Friday, April 8, 2005

Nowhere to Run to

Al Qaida evidently blundered when it initiated terror operations in Saudi Arabia. It must have thought that the high density of Islamists and other sympathizers in the Saudi population would be moved by their boldness to rise up with them in revolt against the Royal family. That didn't happen. Instead it seems that many Saudi's, although sympathetic with al Qaida's aims of getting the United States out of Dar al Islam, resent al Qaida's means for accomplishing that goal.

Now al Qaida finds itself with fewer and fewer safe havens as this Strategy Page account of recent developments in Saudi Arabia makes clear. The Saudi's drew up a list of twenty six most wanted terrorists a couple of years ago. Only three remain at large.

Equilibrium Of A Global Economy

A global economy is a dream come true for multi-national corporations. It means they can acquire services and manufacturing from countries that offer the absolute lowest labor costs on the planet. The human rights and environmental issues that prevail in said countries never enter the picture.

There is, however, one significant implication of a global economy that everyone needs to be aware of. The standard of living among all participating countries will eventually and inevitably reach a point of equilibrium. That will happen simply because competition will force the income of those in the richer countries (the US in particular) to decline while the income of those in the emerging countries will rise.

Consider that if someone in the US earns $20 per hour to provide a service or manufacture a product and someone in China, India, or Mexico performs the same service or manufactures the same product for $1.00 per hour, the laws of economics indicate that the US worker will have to take a pay cut to deter the exportation of their job. At the same time, an increase in demand will cause the pay rate in the competing countries to increase. Eventually, all pay rates will stabilize a some point in between the two original rates. For instance the pay rate of the US worker may be $10.00 per hour and that of the worker in the competing country will end up at $10.00 per hour as well.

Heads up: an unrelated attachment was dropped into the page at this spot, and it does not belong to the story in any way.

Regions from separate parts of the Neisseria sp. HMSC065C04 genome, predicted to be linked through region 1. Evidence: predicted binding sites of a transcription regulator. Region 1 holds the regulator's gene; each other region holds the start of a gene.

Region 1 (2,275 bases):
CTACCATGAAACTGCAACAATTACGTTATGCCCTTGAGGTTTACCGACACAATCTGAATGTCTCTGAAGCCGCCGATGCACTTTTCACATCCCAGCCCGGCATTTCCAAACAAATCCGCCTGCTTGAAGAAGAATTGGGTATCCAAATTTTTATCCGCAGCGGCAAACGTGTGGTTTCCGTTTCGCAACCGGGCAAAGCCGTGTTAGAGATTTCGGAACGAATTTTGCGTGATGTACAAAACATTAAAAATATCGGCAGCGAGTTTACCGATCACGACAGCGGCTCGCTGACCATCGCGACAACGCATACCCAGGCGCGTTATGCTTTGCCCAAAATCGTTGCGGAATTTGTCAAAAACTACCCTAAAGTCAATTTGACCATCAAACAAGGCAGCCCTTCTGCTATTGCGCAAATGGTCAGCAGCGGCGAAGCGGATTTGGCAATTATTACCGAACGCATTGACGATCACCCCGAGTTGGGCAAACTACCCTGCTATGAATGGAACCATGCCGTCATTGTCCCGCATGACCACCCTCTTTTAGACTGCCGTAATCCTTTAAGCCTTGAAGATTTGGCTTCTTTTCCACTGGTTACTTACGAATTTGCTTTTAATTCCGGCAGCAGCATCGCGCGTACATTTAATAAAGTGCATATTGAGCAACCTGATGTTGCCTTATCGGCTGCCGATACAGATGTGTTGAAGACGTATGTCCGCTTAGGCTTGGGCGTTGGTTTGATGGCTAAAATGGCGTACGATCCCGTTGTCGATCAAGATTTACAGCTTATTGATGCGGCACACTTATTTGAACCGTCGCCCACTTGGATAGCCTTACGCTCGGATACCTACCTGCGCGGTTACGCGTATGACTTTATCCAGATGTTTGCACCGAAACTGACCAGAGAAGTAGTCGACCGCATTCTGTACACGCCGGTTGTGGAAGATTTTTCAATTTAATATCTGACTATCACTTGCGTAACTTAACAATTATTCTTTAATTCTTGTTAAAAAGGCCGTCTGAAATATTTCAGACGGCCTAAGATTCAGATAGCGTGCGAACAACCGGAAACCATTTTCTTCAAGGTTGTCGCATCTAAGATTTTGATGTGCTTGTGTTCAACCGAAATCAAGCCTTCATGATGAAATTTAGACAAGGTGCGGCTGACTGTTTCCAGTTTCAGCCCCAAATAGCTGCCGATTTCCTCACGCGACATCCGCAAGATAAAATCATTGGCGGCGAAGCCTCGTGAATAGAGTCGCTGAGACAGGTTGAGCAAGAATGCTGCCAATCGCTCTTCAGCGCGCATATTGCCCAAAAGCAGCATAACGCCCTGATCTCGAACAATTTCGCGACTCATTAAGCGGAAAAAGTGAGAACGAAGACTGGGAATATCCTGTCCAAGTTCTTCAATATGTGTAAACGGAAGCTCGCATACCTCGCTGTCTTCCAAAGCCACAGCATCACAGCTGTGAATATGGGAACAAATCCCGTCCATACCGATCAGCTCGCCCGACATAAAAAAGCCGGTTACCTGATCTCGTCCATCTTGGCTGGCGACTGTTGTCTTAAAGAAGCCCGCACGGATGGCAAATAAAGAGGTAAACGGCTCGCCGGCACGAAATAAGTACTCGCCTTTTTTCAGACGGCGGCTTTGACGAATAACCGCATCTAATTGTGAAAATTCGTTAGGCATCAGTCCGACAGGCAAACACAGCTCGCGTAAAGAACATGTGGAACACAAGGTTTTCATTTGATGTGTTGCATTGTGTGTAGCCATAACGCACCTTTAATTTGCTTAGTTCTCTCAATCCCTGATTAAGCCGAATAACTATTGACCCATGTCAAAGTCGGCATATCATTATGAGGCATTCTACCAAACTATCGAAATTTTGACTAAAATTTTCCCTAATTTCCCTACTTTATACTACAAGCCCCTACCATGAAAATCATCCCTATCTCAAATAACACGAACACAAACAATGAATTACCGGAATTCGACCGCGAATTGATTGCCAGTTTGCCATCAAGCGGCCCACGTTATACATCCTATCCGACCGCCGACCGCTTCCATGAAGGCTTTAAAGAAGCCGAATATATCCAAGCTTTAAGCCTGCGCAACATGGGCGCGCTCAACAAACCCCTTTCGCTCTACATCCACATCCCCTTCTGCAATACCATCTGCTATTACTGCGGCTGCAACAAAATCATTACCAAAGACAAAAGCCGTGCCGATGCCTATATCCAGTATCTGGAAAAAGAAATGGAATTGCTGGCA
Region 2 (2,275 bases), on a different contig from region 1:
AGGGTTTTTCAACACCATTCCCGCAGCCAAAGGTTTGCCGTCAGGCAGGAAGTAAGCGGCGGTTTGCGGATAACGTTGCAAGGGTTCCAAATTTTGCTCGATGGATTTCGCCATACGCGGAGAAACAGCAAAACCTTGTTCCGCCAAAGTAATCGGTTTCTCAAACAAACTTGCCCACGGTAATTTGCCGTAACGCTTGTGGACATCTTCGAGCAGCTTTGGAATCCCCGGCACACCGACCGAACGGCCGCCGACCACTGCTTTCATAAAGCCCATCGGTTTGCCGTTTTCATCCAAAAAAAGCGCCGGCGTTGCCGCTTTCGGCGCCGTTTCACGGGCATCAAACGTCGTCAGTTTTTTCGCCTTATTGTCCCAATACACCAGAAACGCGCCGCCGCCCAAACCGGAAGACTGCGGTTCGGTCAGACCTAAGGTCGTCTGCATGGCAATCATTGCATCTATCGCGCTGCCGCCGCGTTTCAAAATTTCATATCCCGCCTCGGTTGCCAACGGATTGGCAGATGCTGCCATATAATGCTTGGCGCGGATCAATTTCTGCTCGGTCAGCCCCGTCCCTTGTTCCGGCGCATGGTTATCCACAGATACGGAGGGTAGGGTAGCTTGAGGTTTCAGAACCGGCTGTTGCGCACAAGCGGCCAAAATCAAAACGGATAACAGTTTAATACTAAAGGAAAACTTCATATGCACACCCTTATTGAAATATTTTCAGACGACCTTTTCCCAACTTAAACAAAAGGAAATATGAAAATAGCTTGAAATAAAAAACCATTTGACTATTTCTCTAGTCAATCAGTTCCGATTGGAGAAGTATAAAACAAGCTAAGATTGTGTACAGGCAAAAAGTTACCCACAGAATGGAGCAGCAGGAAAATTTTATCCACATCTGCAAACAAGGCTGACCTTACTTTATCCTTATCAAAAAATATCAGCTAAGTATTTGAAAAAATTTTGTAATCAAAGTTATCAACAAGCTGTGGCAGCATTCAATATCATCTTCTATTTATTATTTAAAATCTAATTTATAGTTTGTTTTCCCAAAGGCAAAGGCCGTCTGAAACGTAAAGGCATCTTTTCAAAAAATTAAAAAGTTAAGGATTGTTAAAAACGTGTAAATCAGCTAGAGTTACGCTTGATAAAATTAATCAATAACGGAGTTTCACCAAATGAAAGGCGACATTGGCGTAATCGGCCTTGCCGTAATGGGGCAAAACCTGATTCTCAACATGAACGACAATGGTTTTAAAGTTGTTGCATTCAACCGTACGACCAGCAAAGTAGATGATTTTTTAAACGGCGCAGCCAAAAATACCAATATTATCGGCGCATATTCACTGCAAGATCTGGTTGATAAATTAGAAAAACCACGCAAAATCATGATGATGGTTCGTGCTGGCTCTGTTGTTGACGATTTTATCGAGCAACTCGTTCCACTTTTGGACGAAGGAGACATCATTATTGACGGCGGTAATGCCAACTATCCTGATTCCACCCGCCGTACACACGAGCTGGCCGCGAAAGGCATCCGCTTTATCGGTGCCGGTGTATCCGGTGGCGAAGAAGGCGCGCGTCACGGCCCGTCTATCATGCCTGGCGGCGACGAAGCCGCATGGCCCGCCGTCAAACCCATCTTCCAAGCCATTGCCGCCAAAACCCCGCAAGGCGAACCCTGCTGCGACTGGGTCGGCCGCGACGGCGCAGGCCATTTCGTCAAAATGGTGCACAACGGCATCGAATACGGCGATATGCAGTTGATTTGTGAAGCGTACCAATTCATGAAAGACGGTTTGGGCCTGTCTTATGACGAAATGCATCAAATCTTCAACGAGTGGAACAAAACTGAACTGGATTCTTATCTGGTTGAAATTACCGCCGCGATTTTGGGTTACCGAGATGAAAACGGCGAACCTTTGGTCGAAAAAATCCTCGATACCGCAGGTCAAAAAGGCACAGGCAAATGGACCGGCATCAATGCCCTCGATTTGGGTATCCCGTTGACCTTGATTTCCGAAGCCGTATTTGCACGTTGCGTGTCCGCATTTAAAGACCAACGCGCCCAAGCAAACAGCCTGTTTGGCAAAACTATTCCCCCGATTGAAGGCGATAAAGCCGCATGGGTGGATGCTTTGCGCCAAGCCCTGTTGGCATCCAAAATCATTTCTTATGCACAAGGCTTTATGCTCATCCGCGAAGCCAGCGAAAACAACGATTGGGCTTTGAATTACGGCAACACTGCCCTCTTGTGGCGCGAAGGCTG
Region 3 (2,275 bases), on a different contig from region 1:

At that time, there would be little economic incentive to export more jobs to foreign countries but the damage will have already been done and there will be few decent jobs left in the US. The worker in the US that refuses to work for such compensation will find themselves unemployed while the worker in the foreign country will be more than happy to find such an opportunity.

Personally, I suspect I'll survive this impending disaster but the next generation that is coming into the job market will surely be totally decimated.

Mugged by la Rèalitè

The Weekly Standard has a riveting account by Olivier Guitta of a recent celebration of cultural diversity in Paris. It is the sort of celebration Europe is likely to see much more of in the years ahead:

FREDERIC ENCEL, PROFESSOR OF international relations at the prestigious Ecole Nationale d'Administration in Paris and a man not known for crying wolf, recently stated that France is becoming a new Lebanon. The implication, far-fetched though it may seem, was that civil upheaval might be no more than a few years off, sparked by growing ethnic and religious polarization. In recent weeks, a series of events has underlined this ominous trend.